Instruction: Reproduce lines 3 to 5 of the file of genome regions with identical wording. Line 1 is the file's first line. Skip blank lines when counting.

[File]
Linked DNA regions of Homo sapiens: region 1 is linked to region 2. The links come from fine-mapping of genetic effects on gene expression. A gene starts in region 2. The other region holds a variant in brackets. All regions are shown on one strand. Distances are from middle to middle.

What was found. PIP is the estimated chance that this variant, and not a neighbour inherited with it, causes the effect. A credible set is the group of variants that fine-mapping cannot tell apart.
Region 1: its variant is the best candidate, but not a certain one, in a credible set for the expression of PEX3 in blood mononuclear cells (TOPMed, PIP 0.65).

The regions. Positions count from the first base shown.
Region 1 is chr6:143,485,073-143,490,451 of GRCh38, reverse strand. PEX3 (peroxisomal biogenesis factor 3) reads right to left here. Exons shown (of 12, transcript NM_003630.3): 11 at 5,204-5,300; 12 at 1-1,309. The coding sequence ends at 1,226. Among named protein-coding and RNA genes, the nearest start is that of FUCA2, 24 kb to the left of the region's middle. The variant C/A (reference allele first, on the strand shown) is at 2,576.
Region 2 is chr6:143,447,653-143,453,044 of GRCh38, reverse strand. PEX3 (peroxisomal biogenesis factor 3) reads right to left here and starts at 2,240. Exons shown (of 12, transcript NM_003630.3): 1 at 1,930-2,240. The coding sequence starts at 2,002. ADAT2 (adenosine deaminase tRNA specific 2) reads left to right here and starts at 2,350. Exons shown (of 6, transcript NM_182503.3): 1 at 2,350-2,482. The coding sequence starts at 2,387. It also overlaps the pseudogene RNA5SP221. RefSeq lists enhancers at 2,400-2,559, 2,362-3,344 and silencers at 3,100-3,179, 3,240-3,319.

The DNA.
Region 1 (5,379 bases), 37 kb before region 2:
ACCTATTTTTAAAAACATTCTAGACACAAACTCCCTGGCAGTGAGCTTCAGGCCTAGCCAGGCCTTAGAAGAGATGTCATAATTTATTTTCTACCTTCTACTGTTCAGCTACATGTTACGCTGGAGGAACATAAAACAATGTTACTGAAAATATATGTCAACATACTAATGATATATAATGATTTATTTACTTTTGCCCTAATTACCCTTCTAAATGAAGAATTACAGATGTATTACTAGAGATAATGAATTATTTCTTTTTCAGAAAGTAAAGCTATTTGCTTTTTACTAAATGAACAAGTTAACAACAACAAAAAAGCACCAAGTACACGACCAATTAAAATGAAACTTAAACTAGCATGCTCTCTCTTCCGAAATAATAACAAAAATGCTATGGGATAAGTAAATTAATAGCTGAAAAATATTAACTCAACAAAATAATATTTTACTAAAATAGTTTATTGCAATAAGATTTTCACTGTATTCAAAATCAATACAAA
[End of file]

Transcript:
Region 1: its variant is the best candidate, but not a certain one, in a credible set for the expression of PEX3 in blood mononuclear cells (TOPMed, PIP 0.65).

The regions. Positions count from the first base shown.
Region 1 is chr6:143,485,073-143,490,451 of GRCh38, reverse strand. PEX3 (peroxisomal biogenesis factor 3) reads right to left here. Exons shown (of 12, transcript NM_003630.3): 11 at 5,204-5,300; 12 at 1-1,309. The coding sequence ends at 1,226. Among named protein-coding and RNA genes, the nearest start is that of FUCA2, 24 kb to the left of the region's middle. The variant C/A (reference allele first, on the strand shown) is at 2,576.